I'm designing an application that will be appending blobs to a file on disk (local filesystem) and I'm currently thinking of how to deal with consistency issues that could occur if:
- The application suddenly crashes
- The whole system stops, e.g. due to a power outage
The goal is that, when the file is later-on read, the application processing the blobs should be able to distinguish if a blob has been corrupted (and thus avoid processing it).
My current idea is to write the following on disk for each blob and flush after each one:
[Size of blob] (4 bytes)
[CRC-32 hash of blob] (4 bytes, more to detect issues as files are aging over time)
[actual blob bytes]
Here come the questions:
- Does this guarantee that, should any of the above conditions occur, the file will contain either only valid data, or
nvalid blobs + some extra bytes where interpreting the first four as the size will easily indicate that there are not enough remaining bytes in the file for a proper blob (or the extra bytes are under 4, not enough to hold the proper size)?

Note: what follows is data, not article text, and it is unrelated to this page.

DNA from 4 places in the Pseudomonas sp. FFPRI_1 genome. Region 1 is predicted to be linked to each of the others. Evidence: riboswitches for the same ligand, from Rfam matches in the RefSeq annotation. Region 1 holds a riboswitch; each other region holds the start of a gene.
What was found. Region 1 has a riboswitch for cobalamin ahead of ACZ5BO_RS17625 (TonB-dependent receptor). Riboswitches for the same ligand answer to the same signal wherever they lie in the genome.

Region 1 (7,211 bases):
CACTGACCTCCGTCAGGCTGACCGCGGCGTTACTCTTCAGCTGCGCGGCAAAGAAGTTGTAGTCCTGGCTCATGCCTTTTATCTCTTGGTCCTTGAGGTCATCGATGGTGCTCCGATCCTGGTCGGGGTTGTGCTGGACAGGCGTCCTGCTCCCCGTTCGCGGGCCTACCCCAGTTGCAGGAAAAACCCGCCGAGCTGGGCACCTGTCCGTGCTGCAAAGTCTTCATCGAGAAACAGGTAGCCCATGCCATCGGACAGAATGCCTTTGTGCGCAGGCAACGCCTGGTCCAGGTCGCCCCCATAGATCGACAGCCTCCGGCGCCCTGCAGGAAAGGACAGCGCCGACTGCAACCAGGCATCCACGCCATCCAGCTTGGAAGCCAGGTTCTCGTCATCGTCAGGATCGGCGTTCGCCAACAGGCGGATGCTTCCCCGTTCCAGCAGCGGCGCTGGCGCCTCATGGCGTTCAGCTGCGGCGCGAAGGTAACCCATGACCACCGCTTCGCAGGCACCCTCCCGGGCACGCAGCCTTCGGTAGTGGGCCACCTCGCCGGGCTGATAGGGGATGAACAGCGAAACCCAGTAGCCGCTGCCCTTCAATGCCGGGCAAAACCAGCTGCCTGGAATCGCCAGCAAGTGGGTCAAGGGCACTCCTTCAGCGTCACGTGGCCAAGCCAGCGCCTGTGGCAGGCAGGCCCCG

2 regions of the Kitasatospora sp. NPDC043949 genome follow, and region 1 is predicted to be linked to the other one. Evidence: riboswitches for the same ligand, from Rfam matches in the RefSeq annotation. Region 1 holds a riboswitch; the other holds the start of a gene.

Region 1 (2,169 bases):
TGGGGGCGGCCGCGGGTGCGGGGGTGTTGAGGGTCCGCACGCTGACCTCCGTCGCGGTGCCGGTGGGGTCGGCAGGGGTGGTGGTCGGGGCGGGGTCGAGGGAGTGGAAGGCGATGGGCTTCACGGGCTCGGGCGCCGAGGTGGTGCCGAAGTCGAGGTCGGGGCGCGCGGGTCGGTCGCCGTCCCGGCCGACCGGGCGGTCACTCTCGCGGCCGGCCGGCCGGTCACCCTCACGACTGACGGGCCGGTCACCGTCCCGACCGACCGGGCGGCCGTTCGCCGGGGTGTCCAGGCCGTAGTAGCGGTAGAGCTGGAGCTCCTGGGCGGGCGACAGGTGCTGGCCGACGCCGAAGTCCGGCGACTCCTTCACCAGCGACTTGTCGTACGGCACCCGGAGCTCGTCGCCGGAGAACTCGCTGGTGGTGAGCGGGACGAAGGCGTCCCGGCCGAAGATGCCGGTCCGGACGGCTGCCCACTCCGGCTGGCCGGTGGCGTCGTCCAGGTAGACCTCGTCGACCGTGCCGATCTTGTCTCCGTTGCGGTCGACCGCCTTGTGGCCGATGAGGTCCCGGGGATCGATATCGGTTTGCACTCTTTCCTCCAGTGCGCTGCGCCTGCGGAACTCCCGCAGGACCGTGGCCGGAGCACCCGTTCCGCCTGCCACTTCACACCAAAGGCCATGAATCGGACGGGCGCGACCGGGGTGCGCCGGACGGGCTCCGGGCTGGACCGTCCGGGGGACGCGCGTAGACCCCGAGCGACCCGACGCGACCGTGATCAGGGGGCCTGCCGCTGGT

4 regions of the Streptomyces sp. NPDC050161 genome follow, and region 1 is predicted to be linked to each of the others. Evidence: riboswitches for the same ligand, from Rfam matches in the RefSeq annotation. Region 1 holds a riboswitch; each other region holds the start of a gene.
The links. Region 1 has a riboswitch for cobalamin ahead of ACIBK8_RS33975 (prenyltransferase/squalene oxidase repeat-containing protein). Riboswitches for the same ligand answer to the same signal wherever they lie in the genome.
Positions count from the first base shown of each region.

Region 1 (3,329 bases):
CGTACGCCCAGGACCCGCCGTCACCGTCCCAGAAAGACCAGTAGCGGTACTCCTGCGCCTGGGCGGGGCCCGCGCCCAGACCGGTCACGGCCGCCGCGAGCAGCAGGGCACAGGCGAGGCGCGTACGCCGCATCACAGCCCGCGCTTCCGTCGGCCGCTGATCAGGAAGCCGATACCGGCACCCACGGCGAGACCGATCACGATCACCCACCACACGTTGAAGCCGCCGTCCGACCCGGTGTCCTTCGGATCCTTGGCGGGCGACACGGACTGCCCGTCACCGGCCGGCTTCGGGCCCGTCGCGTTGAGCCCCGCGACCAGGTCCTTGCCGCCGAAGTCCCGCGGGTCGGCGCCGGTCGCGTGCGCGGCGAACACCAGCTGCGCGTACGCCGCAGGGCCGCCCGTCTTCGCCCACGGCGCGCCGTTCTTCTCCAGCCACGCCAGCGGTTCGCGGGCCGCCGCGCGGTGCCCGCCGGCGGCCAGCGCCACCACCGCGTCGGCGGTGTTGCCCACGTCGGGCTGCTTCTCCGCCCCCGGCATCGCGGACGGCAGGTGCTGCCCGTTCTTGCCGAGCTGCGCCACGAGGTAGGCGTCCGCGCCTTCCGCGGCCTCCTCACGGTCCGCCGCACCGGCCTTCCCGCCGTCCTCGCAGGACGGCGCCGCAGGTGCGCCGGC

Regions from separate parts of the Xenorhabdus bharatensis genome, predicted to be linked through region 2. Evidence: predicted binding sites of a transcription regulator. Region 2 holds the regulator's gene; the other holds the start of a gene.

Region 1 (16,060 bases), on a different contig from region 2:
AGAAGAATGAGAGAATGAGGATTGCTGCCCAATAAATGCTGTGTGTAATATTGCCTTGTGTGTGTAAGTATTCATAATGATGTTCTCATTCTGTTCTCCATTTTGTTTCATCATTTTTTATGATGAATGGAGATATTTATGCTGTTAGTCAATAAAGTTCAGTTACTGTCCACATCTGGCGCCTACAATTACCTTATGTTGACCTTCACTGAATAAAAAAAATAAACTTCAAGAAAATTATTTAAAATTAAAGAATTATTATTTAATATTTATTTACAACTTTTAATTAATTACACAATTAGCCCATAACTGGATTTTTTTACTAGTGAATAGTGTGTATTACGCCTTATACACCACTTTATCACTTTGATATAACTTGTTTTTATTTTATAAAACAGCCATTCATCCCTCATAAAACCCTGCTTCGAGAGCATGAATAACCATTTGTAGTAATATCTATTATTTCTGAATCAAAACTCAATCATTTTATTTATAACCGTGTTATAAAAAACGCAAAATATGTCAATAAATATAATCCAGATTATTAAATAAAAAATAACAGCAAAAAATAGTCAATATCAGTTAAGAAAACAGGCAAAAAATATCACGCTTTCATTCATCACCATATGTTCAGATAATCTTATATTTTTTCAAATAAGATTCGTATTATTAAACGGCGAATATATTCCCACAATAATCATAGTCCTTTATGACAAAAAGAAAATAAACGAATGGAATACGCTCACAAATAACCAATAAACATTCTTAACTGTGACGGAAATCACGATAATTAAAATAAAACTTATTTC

- Could a power-loss corrupt bytes that have been previously written to disk inside the file?
- Could a power-loss corrupt the file such that it would appear much bigger than it should be (and thus contain various trash at the end)?
- Can various filesystems lead to strange behaviors in this regard? The application will be cross-platform and I'm trying to avoid writing platform-specific code for this.
Some other considerations:
- Blobs will be relatively small (around a few kB, < 100 kB)
- Loosing a few blobs should a sudden stop occur is acceptable
- When the application is restarted, it will create a new, empty file, not append to an already existing one
- Only one thread of one process will be doing the appending
- Reading the file before it is closed will not be allowed
- Should a power-outage occur, a consistency check will be performed on the filesystem after rebooting.